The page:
3. Raman Arora, Peter Bartlett, Poorya Mianjy, Nathan Srebro. “Dropout: Explicit Forms and Capacity Control,” 2020. [pdf]
  4. Amitabh Basu, Tu Nguyen and Ao Sun, “Admissibility of solution estimators in stochastic optimization”, to appear in SIAM Journal on Mathematics of Data Science, 2020.
  5. Anirbit Mukherjee, Ramchandran Muthukumar, “A study of neural training with non-gradient and noise assisted gradient methods”, 2020. [pdf]
  6. Anirbit Mukherjee, Ramchandran Muthukumar, “Guarantees on adversarial robustness of training depth-2 neural networks with a stochastic algorithm,” 2020. [pdf]
  7. Jason Miller, Sui Tang, Ming Zhong Mauro Maggioni, “Learning Theory for Inferring Interaction Kernels in Second-Order Interacting Agent Systems,” https://arxiv.org/pdf/2010.03729.pdf.
  8. Zhongyang Li, Fei Lu, Mauro Maggioni, Sui Tang, Cheng Zhang, “On the identifiability of interaction functions in systems of interacting particles,” to appear in Stochastic Processes and their Applications, https://arxiv.org/pdf/1912.11965.pdf.
  9. Hancheng Min and Enrique Mallada. “Dynamics Concentration of Large-Scale Tightly-Connected Networks.” IEEE 58th Conference on Decision and Control (CDC), pp. 758-763, 2019 https://ieeexplore.ieee.org/stamp/stamp.jsp?tp=&arnumber=9029796
  10. Vittorio Loprinzo, Laurent Younes and Donald Geman, “A neural network generative model for random dot product graphs,” in preparation, 2020.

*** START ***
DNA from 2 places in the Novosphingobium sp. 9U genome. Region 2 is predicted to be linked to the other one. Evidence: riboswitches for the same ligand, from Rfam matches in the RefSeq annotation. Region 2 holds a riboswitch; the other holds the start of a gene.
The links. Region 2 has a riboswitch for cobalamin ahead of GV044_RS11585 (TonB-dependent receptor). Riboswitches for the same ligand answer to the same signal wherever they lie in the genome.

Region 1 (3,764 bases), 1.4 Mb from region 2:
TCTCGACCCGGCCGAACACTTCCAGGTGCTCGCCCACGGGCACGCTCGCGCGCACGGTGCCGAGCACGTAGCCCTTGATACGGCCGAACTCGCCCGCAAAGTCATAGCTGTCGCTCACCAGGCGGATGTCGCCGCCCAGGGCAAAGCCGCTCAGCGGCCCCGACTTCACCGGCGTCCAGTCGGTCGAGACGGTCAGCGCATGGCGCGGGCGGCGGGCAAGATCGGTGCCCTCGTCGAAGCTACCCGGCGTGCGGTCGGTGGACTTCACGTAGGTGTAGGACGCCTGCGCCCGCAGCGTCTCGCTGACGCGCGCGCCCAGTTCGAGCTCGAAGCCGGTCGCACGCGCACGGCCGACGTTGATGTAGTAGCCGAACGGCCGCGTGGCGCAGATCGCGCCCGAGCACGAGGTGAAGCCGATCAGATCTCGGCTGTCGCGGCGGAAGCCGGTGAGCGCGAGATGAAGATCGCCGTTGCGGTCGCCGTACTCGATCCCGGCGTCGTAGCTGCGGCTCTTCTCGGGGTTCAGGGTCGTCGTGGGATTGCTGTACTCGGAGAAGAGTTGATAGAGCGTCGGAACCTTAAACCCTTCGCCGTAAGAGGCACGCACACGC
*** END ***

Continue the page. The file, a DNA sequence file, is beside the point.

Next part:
11. Joshua Agterberg, Minh Tang, and Carey Priebe, “On Two Forms of Nonidentifiability in Latent Position Random Graphs,” submitted, 2020
  12. Joshua Agterberg, Minh Tang, and Carey Priebe, “Consistent Nonparametric Hypothesis Testing for Low Rank Random Graphs with Negative and Repeated Eigenvalues,” in preparation, 2020.
  13. Eli Sherman, David Arbour, and Ilya Shpitser. “General Identification of Dynamic Treatment Regimes Under Interference.” Conference on Artificial Intelligence and Statistics (AISTATS), in PMLR 108:3917-3927, 2020 [pdf]
  14. Eli Sherman, David Arbour, and Ilya Shpitser; “Policy Interventions Under Interference.” NeurIPS Workshop on Machine Learning and Causal Inference for Improved Decision Making, 2019
  15. David Arbour, Eli Sherman, Avi Feller, and Alex Franks. “Multitask Gaussian Processes for Causal Inference with Panel Data.” Under Review 2020
  16. Ravi Shankar, Hsi-Wei Hsieh, Nicolas Charon, Archana Venkataraman. “Multi-speaker Emotion Conversion via Latent Variable Regularization in Chained Encoder-Decoder-Predictor Network,” InterSpeech 2020
  17. Ravi Shankar, Jacob Sager, Archana Venkataraman. “Unsupervised Emotion Conversion via Cycle-GAN and Pair Discriminator,” InterSpeech 2020
  18. Jingfeng Wu, Difan Zou, Vladimir Braverman, Quanquan Gu. “Direction Matters: On the Implicit Regularization Effect of Stochastic Gradient Descent with Moderate Learning Rate,” submitted.